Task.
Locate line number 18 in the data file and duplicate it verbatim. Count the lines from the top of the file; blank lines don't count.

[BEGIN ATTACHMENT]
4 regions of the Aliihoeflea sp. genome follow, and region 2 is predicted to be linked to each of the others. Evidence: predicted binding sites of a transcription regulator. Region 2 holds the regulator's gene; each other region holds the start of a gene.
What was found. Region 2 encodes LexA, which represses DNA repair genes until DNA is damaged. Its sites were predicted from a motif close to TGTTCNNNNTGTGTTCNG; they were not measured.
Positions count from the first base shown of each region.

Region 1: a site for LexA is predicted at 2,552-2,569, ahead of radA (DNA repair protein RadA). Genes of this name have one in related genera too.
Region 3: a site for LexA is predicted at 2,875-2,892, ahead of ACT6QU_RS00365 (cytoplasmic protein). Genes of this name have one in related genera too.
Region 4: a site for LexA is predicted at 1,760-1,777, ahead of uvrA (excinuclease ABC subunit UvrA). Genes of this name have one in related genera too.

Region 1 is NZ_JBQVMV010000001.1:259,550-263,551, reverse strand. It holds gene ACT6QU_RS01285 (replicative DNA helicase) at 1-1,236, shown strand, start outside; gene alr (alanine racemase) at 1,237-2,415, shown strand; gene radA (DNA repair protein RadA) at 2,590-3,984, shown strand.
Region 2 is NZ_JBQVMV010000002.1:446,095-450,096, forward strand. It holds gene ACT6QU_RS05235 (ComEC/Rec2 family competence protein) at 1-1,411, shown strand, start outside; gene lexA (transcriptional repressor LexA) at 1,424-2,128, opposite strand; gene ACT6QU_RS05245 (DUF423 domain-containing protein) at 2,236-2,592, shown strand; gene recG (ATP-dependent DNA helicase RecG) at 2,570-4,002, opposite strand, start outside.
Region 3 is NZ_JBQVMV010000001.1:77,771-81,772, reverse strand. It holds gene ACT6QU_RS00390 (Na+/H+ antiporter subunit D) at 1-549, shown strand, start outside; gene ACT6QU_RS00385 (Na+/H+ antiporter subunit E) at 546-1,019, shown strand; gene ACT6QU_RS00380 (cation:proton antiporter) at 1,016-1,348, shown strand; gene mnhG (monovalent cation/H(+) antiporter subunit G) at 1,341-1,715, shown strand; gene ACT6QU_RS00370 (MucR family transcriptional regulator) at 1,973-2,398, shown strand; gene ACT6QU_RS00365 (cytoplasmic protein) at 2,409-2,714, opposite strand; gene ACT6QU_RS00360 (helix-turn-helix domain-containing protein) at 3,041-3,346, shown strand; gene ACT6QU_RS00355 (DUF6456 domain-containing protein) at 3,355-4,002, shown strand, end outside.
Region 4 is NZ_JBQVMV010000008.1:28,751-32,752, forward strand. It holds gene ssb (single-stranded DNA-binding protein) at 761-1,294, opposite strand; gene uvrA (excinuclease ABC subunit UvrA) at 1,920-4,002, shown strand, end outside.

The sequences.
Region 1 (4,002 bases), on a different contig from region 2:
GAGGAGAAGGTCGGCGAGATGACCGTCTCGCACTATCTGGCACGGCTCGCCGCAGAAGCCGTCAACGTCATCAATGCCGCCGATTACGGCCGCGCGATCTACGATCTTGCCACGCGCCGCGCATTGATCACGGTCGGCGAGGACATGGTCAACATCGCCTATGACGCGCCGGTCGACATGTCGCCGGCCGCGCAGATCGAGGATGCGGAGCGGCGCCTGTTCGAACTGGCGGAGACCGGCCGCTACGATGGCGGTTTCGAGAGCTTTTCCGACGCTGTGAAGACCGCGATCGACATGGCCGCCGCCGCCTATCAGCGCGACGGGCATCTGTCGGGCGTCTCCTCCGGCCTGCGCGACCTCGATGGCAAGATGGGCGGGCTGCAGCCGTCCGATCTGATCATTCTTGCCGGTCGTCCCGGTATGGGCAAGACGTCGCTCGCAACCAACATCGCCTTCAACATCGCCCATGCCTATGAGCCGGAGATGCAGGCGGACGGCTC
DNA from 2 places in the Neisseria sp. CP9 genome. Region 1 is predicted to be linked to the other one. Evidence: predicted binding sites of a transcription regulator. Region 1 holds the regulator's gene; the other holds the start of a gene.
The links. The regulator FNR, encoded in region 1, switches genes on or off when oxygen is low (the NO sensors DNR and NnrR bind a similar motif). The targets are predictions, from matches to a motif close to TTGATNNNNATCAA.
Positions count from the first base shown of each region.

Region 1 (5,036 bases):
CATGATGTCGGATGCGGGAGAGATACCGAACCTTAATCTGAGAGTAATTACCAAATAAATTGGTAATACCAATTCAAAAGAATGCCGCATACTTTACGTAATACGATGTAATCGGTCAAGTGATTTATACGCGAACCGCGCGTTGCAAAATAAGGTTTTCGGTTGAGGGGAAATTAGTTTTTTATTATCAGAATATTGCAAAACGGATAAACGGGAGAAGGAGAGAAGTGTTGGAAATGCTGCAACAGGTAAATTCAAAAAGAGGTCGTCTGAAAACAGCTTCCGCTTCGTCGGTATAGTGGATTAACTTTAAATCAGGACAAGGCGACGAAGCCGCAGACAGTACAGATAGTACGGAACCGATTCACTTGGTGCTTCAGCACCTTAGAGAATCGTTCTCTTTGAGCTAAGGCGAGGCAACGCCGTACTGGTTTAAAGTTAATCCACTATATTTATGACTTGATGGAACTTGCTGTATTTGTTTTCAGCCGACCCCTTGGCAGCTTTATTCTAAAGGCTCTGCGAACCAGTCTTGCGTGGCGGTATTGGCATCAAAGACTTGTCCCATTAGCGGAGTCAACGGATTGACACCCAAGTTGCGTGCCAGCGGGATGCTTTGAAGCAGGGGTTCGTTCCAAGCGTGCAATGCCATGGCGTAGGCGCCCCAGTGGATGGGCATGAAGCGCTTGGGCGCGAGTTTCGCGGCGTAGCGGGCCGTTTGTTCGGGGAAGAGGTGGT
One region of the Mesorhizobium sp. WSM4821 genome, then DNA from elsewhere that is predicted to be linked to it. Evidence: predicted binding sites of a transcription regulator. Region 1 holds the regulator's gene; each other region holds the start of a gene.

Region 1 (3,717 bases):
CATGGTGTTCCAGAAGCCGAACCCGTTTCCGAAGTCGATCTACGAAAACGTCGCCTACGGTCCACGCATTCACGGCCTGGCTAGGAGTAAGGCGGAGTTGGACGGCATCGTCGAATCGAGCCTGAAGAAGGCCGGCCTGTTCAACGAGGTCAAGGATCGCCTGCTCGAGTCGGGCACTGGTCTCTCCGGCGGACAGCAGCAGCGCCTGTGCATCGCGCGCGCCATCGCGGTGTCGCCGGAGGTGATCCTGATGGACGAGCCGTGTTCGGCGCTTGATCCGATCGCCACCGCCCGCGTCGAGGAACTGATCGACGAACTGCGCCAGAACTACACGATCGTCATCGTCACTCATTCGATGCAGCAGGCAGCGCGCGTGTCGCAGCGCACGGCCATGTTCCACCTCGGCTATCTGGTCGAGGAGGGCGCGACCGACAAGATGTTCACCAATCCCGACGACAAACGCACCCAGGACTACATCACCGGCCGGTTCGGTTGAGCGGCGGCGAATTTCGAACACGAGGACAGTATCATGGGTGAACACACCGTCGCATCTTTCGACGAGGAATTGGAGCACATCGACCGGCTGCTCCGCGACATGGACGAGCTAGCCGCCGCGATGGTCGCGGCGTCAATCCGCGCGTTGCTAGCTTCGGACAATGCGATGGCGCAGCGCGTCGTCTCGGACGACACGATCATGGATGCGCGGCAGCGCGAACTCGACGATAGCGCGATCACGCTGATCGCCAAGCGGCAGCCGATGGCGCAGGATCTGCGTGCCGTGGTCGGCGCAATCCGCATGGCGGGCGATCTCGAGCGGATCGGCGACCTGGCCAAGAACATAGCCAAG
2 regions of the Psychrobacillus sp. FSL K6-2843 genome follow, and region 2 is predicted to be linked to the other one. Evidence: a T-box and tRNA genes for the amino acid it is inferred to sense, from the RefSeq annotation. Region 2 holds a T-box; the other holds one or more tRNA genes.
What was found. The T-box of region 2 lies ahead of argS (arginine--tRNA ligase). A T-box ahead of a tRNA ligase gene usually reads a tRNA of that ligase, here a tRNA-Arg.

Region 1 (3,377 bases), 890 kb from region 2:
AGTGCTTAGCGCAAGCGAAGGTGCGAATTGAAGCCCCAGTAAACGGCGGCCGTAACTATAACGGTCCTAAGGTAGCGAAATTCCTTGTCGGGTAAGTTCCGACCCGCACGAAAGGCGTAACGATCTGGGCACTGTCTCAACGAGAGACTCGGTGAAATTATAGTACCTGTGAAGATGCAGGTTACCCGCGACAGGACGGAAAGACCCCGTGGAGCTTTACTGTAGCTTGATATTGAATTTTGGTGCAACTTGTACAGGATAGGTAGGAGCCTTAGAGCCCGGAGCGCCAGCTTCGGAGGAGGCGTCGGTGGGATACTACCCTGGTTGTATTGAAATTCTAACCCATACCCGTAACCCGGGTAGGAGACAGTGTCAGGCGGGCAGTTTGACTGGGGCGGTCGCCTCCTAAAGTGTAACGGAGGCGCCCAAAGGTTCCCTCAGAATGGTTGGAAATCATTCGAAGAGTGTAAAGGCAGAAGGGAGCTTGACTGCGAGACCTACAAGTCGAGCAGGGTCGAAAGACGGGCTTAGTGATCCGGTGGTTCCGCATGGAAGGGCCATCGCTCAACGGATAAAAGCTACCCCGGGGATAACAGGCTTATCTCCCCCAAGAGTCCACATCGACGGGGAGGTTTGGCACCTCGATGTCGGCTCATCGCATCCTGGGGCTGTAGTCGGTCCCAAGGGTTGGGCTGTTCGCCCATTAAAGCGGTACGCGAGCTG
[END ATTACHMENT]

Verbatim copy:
CATGATGTCGGATGCGGGAGAGATACCGAACCTTAATCTGAGAGTAATTACCAAATAAATTGGTAATACCAATTCAAAAGAATGCCGCATACTTTACGTAATACGATGTAATCGGTCAAGTGATTTATACGCGAACCGCGCGTTGCAAAATAAGGTTTTCGGTTGAGGGGAAATTAGTTTTTTATTATCAGAATATTGCAAAACGGATAAACGGGAGAAGGAGAGAAGTGTTGGAAATGCTGCAACAGGTAAATTCAAAAAGAGGTCGTCTGAAAACAGCTTCCGCTTCGTCGGTATAGTGGATTAACTTTAAATCAGGACAAGGCGACGAAGCCGCAGACAGTACAGATAGTACGGAACCGATTCACTTGGTGCTTCAGCACCTTAGAGAATCGTTCTCTTTGAGCTAAGGCGAGGCAACGCCGTACTGGTTTAAAGTTAATCCACTATATTTATGACTTGATGGAACTTGCTGTATTTGTTTTCAGCCGACCCCTTGGCAGCTTTATTCTAAAGGCTCTGCGAACCAGTCTTGCGTGGCGGTATTGGCATCAAAGACTTGTCCCATTAGCGGAGTCAACGGATTGACACCCAAGTTGCGTGCCAGCGGGATGCTTTGAAGCAGGGGTTCGTTCCAAGCGTGCAATGCCATGGCGTAGGCGCCCCAGTGGATGGGCATGAAGCGCTTGGGCGCGAGTTTCGCGGCGTAGCGGGCCGTTTGTTCGGGGAAGAGGTGGT